Australia edged out Saudi Arabia 3-2 in an international friendly in London on Monday.
The Socceroos had lost their previous five games and were faced with setting a new record run of defeats but managed to overcome the Saudis at Craven Cottage, despite conceding twice in the second half.
Australia sprinted into a 2-0 lead through Tim Cahill and captain Mile Jedinak but had to endure a nervous finale, as debutant Bailey Wright scored for the Socceroos between strikes from Hassan Muath and Taisir Al Jassim for the Middle East-based team.
The display, however, raised more questions than it answered for Australia, as they struggled to create against a woeful Saudi back four, while defensive lapses again cost the Socceroos goals.
Coach Ange Postecoglou made four changes to the starting XI that lost to Belgium in Liege on Thursday with Wright making his Socceroos debut in central defence, while Massimo Luongo earned his maiden start.
Midfielder Joshua Brillante and goalkeeper Mitch Langerak were also promoted, while Mark Bresciano, Trent Sainsbury, Mark Milligan and Mat Ryan sat on the bench.
After a shaky start where they conceded two free-kicks in as many minutes, Australia hit the front with their first attack, Cahill spreading the play on the counter-attack to Tommy Oar start the move.
Oar then found Mathew Leckie in the box but the FC Ingolstadt forward couldn't score and neither could Luongo before Cahill bundled the ball into the net from less than a metre.
It was 2-0 just four minutes later with Jedinak rising unmarked to nod Brillante's free-kick home, less than a minute after Alex Wilkinson was subbed off with a strained gluteal muscle, replaced by Sainsbury.
While the scoreboard looked promising, the performance was less so, with the Socceroos struggling to hold onto the ball early and failing to find new routes to goal.
Cahill's goal was his seventh in the Postecoglou era, while Jedinak was maintaining his record as the only other player to have scored in green and gold under the former Brisbane Roar and Melbourne Victory coach.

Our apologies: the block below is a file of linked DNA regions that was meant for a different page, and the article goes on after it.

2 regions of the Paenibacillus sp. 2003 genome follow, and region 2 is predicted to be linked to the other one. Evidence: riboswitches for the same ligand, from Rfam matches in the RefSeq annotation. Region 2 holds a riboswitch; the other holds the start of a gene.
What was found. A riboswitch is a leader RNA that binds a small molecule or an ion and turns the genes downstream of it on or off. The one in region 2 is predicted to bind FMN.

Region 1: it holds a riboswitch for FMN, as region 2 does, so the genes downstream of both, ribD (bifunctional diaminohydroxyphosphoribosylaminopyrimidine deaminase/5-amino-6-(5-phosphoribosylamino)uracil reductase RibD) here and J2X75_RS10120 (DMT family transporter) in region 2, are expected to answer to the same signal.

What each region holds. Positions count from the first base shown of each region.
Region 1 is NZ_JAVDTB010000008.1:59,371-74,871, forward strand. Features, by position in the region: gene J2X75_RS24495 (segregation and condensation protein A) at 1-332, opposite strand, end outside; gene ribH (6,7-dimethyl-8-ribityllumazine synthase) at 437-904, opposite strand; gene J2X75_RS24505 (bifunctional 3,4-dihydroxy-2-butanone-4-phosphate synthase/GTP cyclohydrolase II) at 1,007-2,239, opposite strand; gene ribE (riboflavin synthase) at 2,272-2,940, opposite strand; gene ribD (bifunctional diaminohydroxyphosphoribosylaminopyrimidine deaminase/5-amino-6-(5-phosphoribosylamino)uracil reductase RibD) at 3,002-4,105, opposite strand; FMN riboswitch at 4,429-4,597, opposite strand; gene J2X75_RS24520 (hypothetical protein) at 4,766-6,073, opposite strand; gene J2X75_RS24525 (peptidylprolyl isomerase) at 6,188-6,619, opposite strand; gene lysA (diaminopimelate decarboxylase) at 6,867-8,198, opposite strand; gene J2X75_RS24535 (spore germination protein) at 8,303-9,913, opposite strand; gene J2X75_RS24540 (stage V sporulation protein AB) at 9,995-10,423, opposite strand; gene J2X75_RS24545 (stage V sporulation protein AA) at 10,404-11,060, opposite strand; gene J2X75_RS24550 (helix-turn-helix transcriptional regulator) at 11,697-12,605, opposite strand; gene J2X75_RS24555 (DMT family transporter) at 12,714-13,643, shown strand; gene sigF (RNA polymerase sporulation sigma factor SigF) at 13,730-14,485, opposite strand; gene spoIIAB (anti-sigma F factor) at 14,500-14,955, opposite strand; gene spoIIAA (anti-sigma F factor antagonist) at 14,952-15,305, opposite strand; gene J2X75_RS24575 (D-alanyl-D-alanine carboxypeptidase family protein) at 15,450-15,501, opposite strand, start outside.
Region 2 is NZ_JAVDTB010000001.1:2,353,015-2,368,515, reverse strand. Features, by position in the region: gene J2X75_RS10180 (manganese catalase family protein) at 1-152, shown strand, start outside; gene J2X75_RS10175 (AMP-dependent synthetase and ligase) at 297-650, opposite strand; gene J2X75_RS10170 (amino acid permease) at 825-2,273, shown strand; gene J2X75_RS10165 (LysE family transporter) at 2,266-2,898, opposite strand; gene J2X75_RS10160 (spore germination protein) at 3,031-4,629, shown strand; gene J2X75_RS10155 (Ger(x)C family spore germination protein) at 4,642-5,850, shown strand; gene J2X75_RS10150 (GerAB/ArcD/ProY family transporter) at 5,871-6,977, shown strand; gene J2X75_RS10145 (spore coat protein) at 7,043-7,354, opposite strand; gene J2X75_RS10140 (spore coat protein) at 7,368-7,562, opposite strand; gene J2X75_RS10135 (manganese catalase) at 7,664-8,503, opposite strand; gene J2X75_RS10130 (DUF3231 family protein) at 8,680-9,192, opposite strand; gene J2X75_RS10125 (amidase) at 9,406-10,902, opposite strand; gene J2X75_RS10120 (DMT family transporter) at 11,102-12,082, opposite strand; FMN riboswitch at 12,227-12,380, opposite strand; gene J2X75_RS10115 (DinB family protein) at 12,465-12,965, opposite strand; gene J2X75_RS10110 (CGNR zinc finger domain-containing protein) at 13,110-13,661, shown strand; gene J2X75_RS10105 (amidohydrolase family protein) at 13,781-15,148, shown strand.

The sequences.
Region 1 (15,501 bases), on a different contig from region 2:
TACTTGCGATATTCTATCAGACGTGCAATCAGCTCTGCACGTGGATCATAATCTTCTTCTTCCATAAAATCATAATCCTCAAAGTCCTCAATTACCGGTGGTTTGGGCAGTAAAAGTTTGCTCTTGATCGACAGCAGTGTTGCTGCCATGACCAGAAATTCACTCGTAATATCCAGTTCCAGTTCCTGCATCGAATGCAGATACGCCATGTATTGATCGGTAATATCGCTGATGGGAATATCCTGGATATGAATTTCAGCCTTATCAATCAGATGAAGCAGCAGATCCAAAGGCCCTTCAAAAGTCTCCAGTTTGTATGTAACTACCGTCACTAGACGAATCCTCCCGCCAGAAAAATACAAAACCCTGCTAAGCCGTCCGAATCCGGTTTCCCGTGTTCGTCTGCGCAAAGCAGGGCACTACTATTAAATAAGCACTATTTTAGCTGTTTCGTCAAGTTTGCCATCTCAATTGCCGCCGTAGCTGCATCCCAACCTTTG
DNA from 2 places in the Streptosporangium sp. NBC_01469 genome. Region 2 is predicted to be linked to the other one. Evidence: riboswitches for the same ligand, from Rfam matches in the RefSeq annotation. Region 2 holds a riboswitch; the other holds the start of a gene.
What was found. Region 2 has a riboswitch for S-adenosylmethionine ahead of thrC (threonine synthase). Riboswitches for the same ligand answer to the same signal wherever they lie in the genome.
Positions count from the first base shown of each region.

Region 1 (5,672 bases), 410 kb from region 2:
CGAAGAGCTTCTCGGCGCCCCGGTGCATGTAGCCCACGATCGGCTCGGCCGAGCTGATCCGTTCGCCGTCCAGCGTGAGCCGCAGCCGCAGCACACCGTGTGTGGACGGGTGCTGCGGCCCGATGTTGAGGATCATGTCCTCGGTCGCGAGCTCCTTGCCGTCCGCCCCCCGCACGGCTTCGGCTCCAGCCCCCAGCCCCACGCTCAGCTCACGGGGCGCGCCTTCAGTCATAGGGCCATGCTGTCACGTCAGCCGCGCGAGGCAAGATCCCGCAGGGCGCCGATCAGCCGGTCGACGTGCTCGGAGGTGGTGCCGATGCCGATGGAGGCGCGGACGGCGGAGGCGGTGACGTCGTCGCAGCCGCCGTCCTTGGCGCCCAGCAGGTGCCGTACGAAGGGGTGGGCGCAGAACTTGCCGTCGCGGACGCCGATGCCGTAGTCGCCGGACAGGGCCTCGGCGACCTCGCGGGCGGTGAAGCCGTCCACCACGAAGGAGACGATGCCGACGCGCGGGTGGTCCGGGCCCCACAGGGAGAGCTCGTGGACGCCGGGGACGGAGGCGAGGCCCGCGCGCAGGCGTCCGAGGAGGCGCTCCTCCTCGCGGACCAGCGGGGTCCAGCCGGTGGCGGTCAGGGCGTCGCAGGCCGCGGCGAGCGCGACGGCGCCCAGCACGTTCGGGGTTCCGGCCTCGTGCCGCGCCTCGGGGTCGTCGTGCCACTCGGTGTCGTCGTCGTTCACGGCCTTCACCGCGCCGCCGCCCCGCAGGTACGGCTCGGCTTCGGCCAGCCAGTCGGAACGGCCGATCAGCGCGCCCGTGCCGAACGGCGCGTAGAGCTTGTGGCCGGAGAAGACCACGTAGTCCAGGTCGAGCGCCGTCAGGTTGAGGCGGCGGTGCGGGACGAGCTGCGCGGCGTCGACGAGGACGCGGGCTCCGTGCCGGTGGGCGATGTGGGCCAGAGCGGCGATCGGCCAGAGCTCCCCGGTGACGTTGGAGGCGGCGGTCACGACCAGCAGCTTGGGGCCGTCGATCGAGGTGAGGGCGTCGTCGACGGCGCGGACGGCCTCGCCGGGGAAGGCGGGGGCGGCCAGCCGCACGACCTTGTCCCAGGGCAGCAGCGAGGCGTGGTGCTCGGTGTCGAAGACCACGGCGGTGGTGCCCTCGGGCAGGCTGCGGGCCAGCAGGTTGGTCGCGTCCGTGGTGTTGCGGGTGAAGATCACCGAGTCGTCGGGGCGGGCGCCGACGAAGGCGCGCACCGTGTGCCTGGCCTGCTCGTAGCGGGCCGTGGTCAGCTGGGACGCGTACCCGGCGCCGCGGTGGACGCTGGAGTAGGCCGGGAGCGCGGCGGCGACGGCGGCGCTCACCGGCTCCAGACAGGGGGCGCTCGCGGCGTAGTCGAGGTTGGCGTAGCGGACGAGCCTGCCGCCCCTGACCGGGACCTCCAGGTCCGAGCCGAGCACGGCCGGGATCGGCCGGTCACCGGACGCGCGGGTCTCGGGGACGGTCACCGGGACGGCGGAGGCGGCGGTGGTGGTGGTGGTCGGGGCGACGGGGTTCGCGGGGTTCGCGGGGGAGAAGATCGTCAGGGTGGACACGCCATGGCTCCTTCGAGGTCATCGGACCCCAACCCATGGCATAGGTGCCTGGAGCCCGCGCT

Otherwise it appeared that complacency had infiltrated Postecoglou's side with sloppy passes, particularly in Australia's defensive half, letting Saudi Arabia back into the match.
Sainsbury and Jedinak were arguably the main culprits, while the Socceroos struggled for cohesion amongst the front four of Oar, Leckie, Cahill and Luongo, although the latter again showed he has a bright future with some impressive moments.
Australia failed to test Saudi goalkeeper Waleed Abdullah after Jedinak's goal, although the Socceroos' skipper and Cahill both sent efforts wide of the mark, while Saudi Arabia tried a couple of long-range drives that did not trouble Langerak.
Postecoglou's men started the second half brightly but should have conceded in the 49th minute, only for the unmarked Yasir Al Shahrani to spray his shot wide from the edge of the six-yard box.
The Socceroos looked much more poised in possession up until the hour mark, although they did not create much, with their best move seeing Leckie chip to a surging Luongo, who could not keep his header down.
Saudi Arabia got back into the contest in the 70th minute with Langerak conceding a penalty on Mukhtar Fallatah, after the ball fell fortuitously to the substitute forward.
Langerak was lucky to stay on the pitch before Muath converted from the spot and suddenly the Saudis looked inspired.
The Socceroos restored their two-goal cushion just seven minutes later when Wright scored, after Saudi Arabia failed to clear an Australian set-piece, but the Gulf nation scored again soon after, with Al Shahrani teeing up Al Jassim, who took advantage of some lax marking from the Socceroos.
Australia held on, however, claiming just their second victory under Postecoglou's tutelage.
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